6. I agree that Amazon would drop ebooks if that made sense financially, but there are now 2-3 million Kindles all more or less locked into the Kindle store. So in the near term this does not seem likely.

    Amazon does “get” ebooks, and has virtually single handedly created the current ebook market. They did it for profit, but they are after all a US corporation.

    The attempt by the US publishing cartel to strong arm Amazon out of its dominant position in ebooks may work. Their proposed pricing structure is reasonable, although only because Amazon forced lower prices with their $9.99 loss leader and because Apple held the line at $14.99. I’m less sure about the agency approach to selling. I would be happier if the publishers kept the 70/30 split but allowed retailers to discount.

  7. I love consumer (and perhaps author?)-logic. If Amazon=’bad’, then B&N=’good’? *Huh*?!

    Remember when Barnes & Noble reduced their in-store stock by 10%, so they could have more books facing outward? Authors, I hate to break it to you, but those outward-facing books probably weren’t yours. And believe me, that move sucked for the consumer for a solid year before the Nook ever even happened. “But we could order it for you. It’d be here in about a week.” Or we could order it for ourselves from Amazon, buy a couple more books we’ve been wanting, to get free shipping, and have the whole shot delivered to our *house* in *less* than a week. Oh yeah. And there’s that dispute over the purportedly-stolen device-design of the Nook. (Has B&N sued Spring Design yet, claiming that Spring stole *their* product idea?)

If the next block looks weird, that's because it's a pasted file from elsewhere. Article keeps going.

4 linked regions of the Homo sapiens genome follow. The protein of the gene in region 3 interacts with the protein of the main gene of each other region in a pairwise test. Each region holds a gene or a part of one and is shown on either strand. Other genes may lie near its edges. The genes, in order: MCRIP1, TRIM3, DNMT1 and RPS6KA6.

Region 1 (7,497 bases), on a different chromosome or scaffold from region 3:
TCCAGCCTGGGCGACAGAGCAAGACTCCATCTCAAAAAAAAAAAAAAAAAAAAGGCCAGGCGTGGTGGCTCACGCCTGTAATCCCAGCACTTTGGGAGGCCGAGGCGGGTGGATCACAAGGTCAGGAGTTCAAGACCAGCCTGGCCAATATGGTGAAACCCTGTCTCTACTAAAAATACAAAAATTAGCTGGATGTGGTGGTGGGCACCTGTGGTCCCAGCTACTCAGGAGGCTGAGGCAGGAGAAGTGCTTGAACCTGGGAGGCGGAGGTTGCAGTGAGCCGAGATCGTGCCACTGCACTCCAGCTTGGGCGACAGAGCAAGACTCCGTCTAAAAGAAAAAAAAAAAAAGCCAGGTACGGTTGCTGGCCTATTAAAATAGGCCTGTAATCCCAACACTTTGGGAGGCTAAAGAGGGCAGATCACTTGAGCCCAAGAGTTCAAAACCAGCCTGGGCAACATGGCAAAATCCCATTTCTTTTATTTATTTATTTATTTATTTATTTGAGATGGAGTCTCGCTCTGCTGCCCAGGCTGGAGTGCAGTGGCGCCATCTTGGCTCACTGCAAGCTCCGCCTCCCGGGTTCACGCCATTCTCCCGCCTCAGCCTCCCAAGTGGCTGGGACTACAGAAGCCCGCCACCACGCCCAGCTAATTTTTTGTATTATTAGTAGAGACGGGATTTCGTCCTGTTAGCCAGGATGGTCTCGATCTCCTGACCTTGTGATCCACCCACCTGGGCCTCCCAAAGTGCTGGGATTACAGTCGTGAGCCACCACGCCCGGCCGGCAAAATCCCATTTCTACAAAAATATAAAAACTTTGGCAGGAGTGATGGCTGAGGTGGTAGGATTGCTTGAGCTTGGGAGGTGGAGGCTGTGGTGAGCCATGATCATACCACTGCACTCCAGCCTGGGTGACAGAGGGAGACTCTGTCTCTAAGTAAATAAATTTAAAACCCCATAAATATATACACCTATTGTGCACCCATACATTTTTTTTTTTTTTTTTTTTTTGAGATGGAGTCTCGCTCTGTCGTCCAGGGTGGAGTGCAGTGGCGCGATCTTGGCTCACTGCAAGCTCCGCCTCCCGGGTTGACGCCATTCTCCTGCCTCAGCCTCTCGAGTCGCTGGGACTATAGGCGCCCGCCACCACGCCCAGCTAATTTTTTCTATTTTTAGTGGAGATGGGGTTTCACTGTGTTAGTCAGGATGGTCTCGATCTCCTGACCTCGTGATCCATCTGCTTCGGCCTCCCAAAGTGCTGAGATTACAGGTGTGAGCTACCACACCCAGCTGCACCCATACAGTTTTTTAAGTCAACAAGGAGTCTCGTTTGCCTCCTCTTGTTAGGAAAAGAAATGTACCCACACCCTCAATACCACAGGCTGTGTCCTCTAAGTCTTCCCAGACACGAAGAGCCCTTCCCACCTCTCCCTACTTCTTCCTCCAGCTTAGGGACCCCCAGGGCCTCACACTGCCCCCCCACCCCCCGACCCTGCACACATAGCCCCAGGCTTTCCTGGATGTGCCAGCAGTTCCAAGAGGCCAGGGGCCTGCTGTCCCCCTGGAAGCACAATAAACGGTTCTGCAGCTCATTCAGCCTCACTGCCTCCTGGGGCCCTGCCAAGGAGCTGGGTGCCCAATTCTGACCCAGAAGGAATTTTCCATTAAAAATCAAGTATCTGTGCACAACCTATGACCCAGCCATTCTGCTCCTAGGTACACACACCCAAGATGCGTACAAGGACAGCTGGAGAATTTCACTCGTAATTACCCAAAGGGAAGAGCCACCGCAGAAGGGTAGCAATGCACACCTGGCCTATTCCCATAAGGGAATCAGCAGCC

Of course Amazon is a huge business. But they have the best understanding of the ‘books and reading’ part of that business.

    At best, really everyone just sucks. (Really, Christo said it the best, I think. See above. Christo, if you made that up yourself you are a genius. Can I use it in my e-mail signature?)

  8. I will note that the people passing around the jar of hand cream on Stross’ and Scalzi’s blogs and loudly announcing how they hates Amazon for ever, nasssssssty Bezossssss, they hates it will probably have much the same impact as the similar number of people on, say, MobileRead saying the same thing about Macmillan (ie. if there’s any measurable impact at all, which is doubtful, it will probably balance out).